There is an article on the National Geographic BOOK "The age of Chivalry " 1969 pgs 172-198 "Pilgrimage to Compostella" (lib congress catalog card #79-79765) guess you are referring to this...
 

Houlet

Active Member
Camino(s) past & future
Camino Frances 2014
Via de la Plata 2015
Camino Sanabres 2015
Camino Norde 2017
IMHO The camino starts wherever and whenever you leave home to start a camino. So I suppose in my case on my front doorstep.
 

Kathar1na

Member
Camino(s) past & future
Santiago and beyond (own way - voie de Tours - camino francés - Biskaya - Manche)
IMHO The camino starts wherever and whenever you leave home to start a camino. So I suppose in my case on my front doorstep.
There is of course the question of where does the camino on foot generally start ... what's the general idea that people have, not an individual choice or out of any historical necessity. I have no idea, no "feeling", how many people, throughout all these centuries, walked on foot and how many did part or all by other means. My guess is, however, that if we sum up all the Saint James pilgrims of all times, those on foot only - and without assisted luggage transport to boot - are in the minority.
 

VNwalking

Wandering in big circles
Camino(s) past & future
Francés ('14/'15)
San Olav/CF ('16)
Baztanés/CF ('17)
Ingles ('18)
Vasco/CF/Invierno ('19)
There is an article on the National Geographic BOOK "The age of Chivalry " 1969 pgs 172-198 "Pilgrimage to Compostella" (lib congress catalog card #79-79765) guess you are referring to this...
Love this. That book's how I learned of the camino - it was a Christmas present. There was a photo of someone embracing the statue in the cathedral and it caught my attention. Who'd have known?
 

jdpiguet

Active Member
Camino(s) past & future
Past? Not enough.
Future? Sure!
The Camino begins in your heart 🙃
Yes, it begins in your heart.
And my heart was already twice in Vézelay: I started from the Basilique with the raising sun warming my back, looking to the West over the forests of the Morvan, like a seaman looking at the sea. My harbor was in Santiago and I reached it after many km, encounters, lough and cries.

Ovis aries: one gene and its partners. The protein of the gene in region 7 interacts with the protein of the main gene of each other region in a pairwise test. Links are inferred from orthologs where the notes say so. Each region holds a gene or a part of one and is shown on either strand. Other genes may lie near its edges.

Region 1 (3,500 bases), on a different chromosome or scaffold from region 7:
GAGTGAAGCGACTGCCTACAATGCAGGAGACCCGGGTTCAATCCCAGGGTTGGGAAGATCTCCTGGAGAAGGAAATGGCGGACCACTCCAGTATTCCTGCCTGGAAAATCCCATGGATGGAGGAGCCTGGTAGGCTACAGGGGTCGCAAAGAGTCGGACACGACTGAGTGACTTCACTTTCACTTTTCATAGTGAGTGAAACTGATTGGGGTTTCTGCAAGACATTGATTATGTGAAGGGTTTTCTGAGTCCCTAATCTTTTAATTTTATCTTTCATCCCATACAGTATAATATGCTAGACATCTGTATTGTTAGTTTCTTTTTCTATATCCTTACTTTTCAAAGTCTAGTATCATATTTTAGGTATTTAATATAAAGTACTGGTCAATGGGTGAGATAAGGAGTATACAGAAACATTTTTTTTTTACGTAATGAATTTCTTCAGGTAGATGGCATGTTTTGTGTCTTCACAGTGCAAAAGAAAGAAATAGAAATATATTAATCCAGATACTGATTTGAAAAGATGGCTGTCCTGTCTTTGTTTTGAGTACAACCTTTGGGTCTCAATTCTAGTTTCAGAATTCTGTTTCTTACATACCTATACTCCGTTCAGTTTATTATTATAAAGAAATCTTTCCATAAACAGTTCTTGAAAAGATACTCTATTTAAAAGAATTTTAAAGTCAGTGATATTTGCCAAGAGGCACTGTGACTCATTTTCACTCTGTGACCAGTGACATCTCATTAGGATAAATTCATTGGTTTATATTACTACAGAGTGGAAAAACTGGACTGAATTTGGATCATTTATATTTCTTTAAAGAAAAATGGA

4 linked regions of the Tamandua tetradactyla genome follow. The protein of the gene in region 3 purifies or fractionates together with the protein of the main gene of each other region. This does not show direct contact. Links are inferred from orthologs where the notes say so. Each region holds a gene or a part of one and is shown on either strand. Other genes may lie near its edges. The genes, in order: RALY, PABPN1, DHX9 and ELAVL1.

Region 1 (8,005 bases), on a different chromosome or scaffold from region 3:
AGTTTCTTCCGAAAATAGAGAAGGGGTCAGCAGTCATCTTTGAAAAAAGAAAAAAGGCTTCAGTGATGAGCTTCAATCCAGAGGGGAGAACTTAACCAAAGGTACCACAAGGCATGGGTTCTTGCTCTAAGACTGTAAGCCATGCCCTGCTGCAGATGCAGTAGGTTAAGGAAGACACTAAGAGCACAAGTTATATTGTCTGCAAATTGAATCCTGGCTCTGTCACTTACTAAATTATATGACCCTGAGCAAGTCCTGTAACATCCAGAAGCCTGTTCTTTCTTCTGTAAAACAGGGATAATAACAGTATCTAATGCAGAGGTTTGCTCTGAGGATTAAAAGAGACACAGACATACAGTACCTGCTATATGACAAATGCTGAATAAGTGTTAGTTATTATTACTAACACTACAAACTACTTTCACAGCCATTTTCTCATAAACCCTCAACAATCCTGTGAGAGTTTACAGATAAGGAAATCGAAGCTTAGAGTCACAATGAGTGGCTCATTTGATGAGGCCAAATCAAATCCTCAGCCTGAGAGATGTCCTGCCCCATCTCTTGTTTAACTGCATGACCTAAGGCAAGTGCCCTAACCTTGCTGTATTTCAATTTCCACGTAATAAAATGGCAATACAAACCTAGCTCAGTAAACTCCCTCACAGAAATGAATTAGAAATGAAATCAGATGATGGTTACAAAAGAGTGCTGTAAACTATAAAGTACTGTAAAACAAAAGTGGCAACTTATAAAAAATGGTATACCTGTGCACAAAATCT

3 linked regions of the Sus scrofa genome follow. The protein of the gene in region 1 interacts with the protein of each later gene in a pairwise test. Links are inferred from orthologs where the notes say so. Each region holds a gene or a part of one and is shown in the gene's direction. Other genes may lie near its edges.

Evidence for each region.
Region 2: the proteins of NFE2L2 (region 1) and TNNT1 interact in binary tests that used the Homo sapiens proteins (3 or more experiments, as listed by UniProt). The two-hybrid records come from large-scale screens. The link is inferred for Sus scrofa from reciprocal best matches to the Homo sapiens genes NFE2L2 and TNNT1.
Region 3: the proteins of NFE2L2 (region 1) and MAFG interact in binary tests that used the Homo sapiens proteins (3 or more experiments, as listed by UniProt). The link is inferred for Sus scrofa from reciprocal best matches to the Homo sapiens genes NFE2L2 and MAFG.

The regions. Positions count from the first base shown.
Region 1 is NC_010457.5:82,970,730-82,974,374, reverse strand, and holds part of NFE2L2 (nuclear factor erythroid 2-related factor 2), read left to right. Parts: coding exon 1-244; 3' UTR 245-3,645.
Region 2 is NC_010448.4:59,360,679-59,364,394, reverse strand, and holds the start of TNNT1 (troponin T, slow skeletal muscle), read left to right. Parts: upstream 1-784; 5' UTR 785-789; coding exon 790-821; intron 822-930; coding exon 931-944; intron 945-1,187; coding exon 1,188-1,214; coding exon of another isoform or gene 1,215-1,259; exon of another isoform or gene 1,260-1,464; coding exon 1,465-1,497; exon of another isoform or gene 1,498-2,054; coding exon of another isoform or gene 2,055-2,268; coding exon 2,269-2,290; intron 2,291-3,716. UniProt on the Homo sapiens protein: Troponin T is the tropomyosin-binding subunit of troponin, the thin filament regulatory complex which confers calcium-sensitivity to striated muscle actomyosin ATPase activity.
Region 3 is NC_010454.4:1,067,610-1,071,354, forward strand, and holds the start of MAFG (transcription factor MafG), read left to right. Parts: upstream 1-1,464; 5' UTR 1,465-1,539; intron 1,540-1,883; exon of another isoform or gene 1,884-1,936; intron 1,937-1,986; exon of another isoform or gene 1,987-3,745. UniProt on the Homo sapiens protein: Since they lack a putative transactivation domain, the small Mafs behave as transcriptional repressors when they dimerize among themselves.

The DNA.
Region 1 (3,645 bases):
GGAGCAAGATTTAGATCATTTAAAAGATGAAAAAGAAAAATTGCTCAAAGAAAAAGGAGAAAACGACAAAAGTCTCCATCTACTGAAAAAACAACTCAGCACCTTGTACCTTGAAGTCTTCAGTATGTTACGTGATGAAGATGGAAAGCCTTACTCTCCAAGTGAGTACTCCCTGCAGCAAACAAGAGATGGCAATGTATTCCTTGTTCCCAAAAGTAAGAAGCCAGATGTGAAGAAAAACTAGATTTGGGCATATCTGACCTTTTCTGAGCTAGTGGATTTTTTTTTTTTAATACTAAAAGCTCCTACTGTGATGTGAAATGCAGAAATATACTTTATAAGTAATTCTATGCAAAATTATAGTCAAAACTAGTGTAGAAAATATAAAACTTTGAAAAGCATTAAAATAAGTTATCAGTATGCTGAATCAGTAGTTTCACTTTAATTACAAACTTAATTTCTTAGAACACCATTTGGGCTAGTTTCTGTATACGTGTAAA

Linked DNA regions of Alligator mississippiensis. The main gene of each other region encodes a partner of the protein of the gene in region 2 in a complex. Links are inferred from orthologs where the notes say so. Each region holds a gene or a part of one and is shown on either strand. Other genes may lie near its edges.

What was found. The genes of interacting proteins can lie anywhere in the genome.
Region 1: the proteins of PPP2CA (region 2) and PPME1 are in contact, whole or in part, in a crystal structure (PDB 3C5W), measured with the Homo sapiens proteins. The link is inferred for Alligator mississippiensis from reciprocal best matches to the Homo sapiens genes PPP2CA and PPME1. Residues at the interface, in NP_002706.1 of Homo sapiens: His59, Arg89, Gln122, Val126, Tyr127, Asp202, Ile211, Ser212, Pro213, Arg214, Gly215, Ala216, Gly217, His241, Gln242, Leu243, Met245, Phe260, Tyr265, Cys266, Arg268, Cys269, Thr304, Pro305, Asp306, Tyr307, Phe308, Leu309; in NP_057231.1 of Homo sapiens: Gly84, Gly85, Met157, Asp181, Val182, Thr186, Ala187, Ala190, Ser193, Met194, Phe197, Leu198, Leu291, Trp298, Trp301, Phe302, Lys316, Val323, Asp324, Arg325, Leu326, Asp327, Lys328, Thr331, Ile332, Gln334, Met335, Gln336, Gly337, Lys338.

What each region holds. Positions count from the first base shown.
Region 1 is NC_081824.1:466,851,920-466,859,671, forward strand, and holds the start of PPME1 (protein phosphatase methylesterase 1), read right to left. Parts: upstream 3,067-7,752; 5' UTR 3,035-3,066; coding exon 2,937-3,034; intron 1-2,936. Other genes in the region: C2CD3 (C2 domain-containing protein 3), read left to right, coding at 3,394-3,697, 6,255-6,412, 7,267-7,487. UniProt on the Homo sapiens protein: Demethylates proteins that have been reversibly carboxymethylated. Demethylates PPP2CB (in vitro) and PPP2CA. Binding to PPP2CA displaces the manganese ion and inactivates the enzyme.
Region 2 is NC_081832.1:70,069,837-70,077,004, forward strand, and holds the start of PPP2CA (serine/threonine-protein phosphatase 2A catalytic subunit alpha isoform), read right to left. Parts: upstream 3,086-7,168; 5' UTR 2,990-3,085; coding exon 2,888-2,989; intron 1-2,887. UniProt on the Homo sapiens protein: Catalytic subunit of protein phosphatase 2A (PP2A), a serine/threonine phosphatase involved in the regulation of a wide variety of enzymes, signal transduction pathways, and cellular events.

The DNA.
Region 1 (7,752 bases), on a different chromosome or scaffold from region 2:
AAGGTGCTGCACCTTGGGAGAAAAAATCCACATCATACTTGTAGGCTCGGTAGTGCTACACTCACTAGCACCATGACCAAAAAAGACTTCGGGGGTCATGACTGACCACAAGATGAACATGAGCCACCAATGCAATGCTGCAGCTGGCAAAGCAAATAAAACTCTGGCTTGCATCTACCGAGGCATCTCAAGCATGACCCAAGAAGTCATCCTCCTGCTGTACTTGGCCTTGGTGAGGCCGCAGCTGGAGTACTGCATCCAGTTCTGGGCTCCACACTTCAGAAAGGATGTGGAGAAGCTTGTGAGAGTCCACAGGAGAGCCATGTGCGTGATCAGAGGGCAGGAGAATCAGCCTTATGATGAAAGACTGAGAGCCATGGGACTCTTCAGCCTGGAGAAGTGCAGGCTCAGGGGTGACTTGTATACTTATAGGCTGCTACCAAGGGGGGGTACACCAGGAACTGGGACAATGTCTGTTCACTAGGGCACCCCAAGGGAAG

I don't know if and when the time will come again, but my heart is still seeking, my feet still aching and I am looking to the West.
Buen Camino to all,
Jacques-D.
 
Camino(s) past & future
Frances 2019
This so reminds me of a satirical (fake) examination. One of the questions was:

“On your desk is a red button. Start WW3. Comment on the socio-politico consequences, if any. “

Caution - satirical response from Leon, in rain. Do not ascribe any meaning to this post.
 

VNwalking

Wandering in big circles
Camino(s) past & future
Francés ('14/'15)
San Olav/CF ('16)
Baztanés/CF ('17)
Ingles ('18)
Vasco/CF/Invierno ('19)
Ibañeta pass: 1060 m
Lepoeder pass ("Napoleon pass" ☺): 1430 m
Somport pass: 1630 m
Pau pass: 1940 m
BTW (only picking up on this now), there is also the Puerto de Belate on the Baztanes, which rings in at only 919 m
 

Esauro57

New Member
Camino(s) past & future
St.Jean Pied du Port - Santiago 23-29/7/2010 23-30/7/2014
Porto-Santiago&MuxiaFinestere2018
Three words.
Coelho
MacLaine
Hollywood

Well, make that four.
Ignorance.

Many of us start out thinking that what we heard or read was true: that the camino means the Frances, and that the 'complete,' or 'whole' camino Frances starts in SJPP. Period.

Never mind the rich history of countless folk starting from their front steps, wherever those happened to be. The many other routes and possible starting points don't much factor in to our impoverished modern reckoning because we're so brainwashed to think otherwise.

Edit - So @davebugg, you just posted at the same time and proved my cynical reasoning wrong. 🤣